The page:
Before I begin this post I want to stress that the information I will share with you is based on the experience I had with my own children who are under the care of a very qualified iodine and thyroid literate doctor.  Please do not take this information and apply it to your children.  We have done lab tests to evaluate their specific nutritional needs as they have grown.  What we did will not represent what is needed for all children.  

As I began to research iodine for children, my journey began with pregnancy.  There was a lot of talk of cretinism which is what occurs in severely iodine deficient states resulting in mental retardation.  While I appreciated this information and understood the danger, I wanted to know about the reality of what we were facing in a deficient country that was not producing these severe cases.  What was happening from our deficient state that maybe we were not recognizing as iodine deficiency.  What I found was that my gut instincts were right.  Once again pharmaceutical drugs were being used on children who had underlying nutritional deficiencies.

Let’s talk a little about pregnancy.  A mother who is iodine deficient prior to becoming pregnant, more than likely has a sub-optimal functioning thyroid.  When a woman is first pregnant, the baby’s thyroid gland is not functional so it draws off the mothers thyroid hormones until the 3rd tri-mester.  A deficient mother leaves the child deficient and unable to develop from a neurological perspective.  Research studies I have read stress the importance of obtaining enough iodine prior to the end of the 2nd trimester or irreparable damage occurs.   Myelin sheath development requires iodine sufficiency.  Japanese women on average consume approximately 12-13 mgs / day of iodine via sea veggies.  Based on this standard the Iodine doctors agreed at the 2007 Iodine Conference that this could be used as an acceptable amount for those beginning supplementing for the first time during pregnancy and lactation.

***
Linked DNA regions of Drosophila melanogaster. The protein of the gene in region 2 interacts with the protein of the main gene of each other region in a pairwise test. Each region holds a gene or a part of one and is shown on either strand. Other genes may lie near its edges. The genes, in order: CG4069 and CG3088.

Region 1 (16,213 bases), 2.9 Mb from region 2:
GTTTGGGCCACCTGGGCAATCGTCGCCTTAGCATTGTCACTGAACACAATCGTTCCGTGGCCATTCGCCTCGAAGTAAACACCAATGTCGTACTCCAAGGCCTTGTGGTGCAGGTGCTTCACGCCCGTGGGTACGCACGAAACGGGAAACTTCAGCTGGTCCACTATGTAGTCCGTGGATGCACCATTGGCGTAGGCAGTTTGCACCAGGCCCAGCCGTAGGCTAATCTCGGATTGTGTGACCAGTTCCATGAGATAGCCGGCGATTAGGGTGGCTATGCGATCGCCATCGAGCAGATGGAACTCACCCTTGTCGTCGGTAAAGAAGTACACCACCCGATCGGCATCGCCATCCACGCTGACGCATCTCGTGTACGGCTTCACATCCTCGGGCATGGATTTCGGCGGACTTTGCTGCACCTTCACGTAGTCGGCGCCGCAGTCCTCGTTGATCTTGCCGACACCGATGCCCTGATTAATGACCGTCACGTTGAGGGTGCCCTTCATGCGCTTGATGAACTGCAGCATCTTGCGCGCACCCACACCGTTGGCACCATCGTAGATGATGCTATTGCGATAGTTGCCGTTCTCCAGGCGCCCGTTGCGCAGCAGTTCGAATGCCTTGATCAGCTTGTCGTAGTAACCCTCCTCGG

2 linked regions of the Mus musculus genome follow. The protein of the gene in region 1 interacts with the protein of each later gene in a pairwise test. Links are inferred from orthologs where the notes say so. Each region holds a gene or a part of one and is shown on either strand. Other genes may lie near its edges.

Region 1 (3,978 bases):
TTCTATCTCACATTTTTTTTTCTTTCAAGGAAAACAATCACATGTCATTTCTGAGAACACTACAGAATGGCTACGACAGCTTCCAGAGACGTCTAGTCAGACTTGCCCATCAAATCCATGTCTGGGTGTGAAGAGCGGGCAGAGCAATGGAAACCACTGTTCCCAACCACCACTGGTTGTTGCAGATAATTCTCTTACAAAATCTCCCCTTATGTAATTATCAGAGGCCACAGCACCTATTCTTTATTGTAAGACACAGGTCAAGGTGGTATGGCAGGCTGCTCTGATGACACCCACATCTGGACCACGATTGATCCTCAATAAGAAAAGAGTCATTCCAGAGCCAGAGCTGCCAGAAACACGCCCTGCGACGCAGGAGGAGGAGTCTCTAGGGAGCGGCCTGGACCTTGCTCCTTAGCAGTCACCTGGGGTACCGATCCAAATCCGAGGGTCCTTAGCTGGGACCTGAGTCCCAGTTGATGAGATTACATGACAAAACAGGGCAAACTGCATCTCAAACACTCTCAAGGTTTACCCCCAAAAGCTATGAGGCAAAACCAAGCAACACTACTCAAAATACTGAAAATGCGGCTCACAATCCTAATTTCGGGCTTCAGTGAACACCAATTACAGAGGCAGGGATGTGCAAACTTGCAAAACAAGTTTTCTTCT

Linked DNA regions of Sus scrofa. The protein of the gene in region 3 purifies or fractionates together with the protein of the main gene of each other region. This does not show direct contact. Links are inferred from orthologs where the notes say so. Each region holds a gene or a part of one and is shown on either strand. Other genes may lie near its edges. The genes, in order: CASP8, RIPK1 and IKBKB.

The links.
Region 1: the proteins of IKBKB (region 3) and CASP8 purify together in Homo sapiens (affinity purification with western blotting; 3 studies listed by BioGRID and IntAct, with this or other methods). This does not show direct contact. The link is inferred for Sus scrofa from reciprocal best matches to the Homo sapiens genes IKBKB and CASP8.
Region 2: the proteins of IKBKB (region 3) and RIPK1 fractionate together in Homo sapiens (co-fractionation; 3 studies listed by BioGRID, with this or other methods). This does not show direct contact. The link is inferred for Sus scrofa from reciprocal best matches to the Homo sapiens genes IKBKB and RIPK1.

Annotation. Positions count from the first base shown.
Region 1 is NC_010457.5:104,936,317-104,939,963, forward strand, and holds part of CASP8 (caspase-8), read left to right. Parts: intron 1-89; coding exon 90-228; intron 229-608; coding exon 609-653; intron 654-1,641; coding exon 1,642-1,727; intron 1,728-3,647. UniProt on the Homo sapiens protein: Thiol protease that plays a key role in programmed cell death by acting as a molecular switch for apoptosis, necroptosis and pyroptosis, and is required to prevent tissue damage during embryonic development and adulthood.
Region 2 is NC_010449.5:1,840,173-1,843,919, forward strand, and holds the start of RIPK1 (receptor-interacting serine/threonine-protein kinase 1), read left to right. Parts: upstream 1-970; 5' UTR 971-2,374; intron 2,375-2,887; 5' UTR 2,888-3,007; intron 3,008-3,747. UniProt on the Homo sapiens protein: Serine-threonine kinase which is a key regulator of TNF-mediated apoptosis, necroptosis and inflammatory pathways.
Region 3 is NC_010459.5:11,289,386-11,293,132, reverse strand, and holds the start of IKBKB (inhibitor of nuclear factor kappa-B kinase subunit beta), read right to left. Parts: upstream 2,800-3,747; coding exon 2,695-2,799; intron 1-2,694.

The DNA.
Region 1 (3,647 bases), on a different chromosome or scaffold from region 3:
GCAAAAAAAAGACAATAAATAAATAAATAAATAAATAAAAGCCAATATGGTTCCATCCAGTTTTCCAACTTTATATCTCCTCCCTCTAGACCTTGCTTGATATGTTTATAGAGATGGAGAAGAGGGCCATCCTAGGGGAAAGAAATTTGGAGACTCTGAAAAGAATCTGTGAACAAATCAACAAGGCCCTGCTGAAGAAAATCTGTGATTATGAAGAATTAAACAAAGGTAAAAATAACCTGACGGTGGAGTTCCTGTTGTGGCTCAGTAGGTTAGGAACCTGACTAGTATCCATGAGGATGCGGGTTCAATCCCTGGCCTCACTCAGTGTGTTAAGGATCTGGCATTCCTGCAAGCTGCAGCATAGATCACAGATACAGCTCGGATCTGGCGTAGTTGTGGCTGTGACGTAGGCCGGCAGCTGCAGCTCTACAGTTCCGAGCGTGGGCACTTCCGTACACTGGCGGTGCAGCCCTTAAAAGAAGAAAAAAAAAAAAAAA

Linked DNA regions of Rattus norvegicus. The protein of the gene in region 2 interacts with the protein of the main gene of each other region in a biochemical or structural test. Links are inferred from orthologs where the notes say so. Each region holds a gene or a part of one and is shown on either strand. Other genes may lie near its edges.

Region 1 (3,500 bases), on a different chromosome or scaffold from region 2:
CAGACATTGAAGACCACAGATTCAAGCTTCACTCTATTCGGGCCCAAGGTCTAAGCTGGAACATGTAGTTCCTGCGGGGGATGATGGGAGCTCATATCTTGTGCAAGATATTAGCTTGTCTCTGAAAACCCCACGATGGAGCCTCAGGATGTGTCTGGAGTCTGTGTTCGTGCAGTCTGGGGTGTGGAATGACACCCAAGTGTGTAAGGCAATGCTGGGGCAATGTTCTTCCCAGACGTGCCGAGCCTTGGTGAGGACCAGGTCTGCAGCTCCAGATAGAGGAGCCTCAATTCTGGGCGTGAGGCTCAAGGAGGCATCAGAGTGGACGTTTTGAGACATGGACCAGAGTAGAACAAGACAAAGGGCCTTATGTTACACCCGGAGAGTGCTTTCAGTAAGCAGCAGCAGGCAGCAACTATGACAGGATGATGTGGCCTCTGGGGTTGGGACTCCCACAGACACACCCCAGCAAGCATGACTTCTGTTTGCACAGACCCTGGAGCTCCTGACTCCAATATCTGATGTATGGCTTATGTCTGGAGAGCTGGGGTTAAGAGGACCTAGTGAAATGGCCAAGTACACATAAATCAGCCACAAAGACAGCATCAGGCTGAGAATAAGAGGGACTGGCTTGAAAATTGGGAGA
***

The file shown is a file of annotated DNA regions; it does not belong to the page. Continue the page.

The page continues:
What is the result of iodine deficiency more commonly seen in our 1st world countries?  First, I believe that there are many un-diagnosed hypothyroid children.  Symptoms of a hypothyroid children (based on my own experience and that of others I have talked to with confirmed diagnoses) include:  slow growth, cold / under blankets even when 80 degrees, low tolerance to change, frequent “meltdowns”, crying uncontrollably for seemingly no reason, thin body type, bed-wetting, and the inability to focus or sit still (ADD/ ADHD).

The following image is of a spelling test my son took when he was in 2nd grade.  He received a diagnosis of hypothyroidism when he was in 1st grade (7 yrs old).  He was 8 yrs old at the time of this test and was going through a growth spurt.  We had a parent / teachers conference when the test on the left was presented to us with concern from the teacher.  He was a good speller and rarely missed more than one word.  On this test he missed 6.  We increased his thyroid hormone 1/4 grain and then 8 days later I had him take the test again.  We did not review one word.  This clearly demonstrates the importance of proper thyroid function.  The sad thing is that he was being labeled as ADD / ADHD.  It wasn’t.  It was an iodine deficiency combined with low thyroid.  You can see the brain fog confusion that so many of us have experienced.